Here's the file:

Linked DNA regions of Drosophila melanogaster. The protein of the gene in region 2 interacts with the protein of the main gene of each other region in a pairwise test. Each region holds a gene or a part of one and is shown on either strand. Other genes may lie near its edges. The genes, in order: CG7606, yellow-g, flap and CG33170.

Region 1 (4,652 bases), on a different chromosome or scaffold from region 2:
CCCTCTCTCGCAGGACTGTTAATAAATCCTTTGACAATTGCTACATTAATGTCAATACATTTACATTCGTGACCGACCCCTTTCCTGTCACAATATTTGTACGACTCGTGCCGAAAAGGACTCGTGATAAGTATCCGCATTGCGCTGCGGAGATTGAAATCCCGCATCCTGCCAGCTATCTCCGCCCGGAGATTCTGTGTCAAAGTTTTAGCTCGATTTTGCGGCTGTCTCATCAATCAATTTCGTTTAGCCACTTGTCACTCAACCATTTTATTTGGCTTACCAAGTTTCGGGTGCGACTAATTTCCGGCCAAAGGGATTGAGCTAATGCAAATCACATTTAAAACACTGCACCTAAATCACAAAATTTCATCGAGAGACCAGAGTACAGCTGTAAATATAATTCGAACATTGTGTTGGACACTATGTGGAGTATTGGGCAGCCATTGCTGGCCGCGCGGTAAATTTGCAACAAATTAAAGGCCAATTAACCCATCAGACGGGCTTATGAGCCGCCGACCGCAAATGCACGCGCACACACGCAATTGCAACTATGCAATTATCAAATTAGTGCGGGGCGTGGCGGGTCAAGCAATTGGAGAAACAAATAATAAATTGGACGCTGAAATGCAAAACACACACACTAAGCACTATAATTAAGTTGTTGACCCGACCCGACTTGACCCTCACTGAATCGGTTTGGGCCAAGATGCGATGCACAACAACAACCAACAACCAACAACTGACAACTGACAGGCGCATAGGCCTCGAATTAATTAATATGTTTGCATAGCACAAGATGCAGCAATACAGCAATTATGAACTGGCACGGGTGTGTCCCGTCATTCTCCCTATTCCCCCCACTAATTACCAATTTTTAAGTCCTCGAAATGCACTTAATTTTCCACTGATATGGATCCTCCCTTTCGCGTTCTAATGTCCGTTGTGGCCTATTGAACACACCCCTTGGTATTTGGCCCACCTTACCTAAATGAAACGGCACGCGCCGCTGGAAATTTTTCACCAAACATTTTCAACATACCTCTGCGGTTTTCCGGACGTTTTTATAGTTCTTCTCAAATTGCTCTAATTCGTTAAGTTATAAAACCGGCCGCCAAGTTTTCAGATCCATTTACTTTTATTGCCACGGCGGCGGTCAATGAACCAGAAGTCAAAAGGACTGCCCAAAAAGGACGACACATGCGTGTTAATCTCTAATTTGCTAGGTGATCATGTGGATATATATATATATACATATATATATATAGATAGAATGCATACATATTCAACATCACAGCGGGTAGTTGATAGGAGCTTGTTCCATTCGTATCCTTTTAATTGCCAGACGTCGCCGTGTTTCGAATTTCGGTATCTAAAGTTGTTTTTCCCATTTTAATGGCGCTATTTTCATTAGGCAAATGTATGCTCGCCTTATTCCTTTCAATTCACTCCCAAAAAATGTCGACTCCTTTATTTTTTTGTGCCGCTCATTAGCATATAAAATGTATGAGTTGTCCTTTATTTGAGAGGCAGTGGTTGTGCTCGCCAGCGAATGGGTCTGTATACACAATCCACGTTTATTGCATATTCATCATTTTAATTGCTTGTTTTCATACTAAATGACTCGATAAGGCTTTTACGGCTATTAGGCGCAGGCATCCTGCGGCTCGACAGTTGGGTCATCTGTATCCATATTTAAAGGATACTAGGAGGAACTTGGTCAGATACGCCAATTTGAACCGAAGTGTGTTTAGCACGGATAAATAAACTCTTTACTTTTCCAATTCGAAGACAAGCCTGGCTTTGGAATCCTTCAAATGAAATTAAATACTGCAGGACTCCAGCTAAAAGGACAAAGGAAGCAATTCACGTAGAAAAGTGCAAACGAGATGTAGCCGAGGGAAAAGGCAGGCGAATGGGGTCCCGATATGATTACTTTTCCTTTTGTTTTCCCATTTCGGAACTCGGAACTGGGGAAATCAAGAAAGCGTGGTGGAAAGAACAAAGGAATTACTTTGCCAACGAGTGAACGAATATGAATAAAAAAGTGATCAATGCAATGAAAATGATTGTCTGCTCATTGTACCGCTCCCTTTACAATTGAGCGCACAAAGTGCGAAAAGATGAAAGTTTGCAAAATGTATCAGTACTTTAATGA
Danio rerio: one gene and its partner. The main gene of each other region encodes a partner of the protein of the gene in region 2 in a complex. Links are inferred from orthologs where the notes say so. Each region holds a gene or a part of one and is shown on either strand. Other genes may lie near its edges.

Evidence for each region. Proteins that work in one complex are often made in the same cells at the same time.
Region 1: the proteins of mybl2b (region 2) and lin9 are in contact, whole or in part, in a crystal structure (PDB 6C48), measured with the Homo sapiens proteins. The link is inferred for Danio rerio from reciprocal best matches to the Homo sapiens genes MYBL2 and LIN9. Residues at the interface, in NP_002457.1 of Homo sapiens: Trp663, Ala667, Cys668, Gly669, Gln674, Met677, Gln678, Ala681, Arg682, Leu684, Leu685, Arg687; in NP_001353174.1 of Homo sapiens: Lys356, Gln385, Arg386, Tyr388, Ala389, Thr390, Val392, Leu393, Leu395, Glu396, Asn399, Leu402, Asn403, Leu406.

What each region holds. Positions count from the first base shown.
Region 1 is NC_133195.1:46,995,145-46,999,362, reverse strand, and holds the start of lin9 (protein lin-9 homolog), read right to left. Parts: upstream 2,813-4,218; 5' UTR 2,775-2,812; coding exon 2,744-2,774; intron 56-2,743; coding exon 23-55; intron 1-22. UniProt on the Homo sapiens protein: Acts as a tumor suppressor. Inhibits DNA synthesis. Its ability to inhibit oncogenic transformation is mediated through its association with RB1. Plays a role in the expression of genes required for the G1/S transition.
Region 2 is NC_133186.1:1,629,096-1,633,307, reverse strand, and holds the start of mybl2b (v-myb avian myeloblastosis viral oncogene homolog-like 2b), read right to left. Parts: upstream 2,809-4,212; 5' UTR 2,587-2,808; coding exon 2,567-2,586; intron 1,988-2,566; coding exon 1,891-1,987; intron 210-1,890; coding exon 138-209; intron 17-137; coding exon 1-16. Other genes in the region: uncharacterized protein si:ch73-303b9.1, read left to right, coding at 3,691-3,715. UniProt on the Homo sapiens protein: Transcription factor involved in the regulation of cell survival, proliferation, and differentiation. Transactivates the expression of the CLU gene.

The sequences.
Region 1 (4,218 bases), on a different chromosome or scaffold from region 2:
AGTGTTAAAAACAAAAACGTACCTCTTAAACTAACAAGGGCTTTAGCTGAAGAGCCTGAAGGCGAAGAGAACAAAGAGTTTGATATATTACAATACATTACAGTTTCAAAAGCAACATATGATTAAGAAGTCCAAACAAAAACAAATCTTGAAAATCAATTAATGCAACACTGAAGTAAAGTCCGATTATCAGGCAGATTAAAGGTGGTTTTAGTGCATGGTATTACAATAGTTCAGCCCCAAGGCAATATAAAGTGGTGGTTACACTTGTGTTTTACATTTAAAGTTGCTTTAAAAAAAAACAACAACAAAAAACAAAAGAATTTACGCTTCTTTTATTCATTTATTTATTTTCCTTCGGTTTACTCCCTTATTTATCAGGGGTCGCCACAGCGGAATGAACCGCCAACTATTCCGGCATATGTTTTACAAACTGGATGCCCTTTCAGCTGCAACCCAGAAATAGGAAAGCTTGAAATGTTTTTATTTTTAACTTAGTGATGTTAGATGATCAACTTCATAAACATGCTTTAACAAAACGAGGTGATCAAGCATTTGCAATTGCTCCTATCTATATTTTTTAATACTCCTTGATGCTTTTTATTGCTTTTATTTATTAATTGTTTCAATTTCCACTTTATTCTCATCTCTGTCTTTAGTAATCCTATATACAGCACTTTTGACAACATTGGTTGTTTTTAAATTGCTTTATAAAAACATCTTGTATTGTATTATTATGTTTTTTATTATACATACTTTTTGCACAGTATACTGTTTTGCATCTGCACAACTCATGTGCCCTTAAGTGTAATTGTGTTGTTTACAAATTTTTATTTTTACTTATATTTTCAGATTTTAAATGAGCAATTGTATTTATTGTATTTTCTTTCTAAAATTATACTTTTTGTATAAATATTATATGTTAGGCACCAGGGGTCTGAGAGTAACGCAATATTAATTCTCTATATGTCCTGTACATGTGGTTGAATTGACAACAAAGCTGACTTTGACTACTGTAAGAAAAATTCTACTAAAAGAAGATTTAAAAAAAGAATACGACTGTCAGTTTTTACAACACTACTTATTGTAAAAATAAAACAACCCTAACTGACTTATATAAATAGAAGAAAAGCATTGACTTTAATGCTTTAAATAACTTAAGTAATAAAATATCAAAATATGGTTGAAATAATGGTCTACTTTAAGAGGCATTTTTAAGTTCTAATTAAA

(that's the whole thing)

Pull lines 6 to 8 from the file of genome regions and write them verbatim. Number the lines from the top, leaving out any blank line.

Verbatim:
Region 1: the proteins of mybl2b (region 2) and lin9 are in contact, whole or in part, in a crystal structure (PDB 6C48), measured with the Homo sapiens proteins. The link is inferred for Danio rerio from reciprocal best matches to the Homo sapiens genes MYBL2 and LIN9. Residues at the interface, in NP_002457.1 of Homo sapiens: Trp663, Ala667, Cys668, Gly669, Gln674, Met677, Gln678, Ala681, Arg682, Leu684, Leu685, Arg687; in NP_001353174.1 of Homo sapiens: Lys356, Gln385, Arg386, Tyr388, Ala389, Thr390, Val392, Leu393, Leu395, Glu396, Asn399, Leu402, Asn403, Leu406.

What each region holds. Positions count from the first base shown.
Region 1 is NC_133195.1:46,995,145-46,999,362, reverse strand, and holds the start of lin9 (protein lin-9 homolog), read right to left. Parts: upstream 2,813-4,218; 5' UTR 2,775-2,812; coding exon 2,744-2,774; intron 56-2,743; coding exon 23-55; intron 1-22. UniProt on the Homo sapiens protein: Acts as a tumor suppressor. Inhibits DNA synthesis. Its ability to inhibit oncogenic transformation is mediated through its association with RB1. Plays a role in the expression of genes required for the G1/S transition.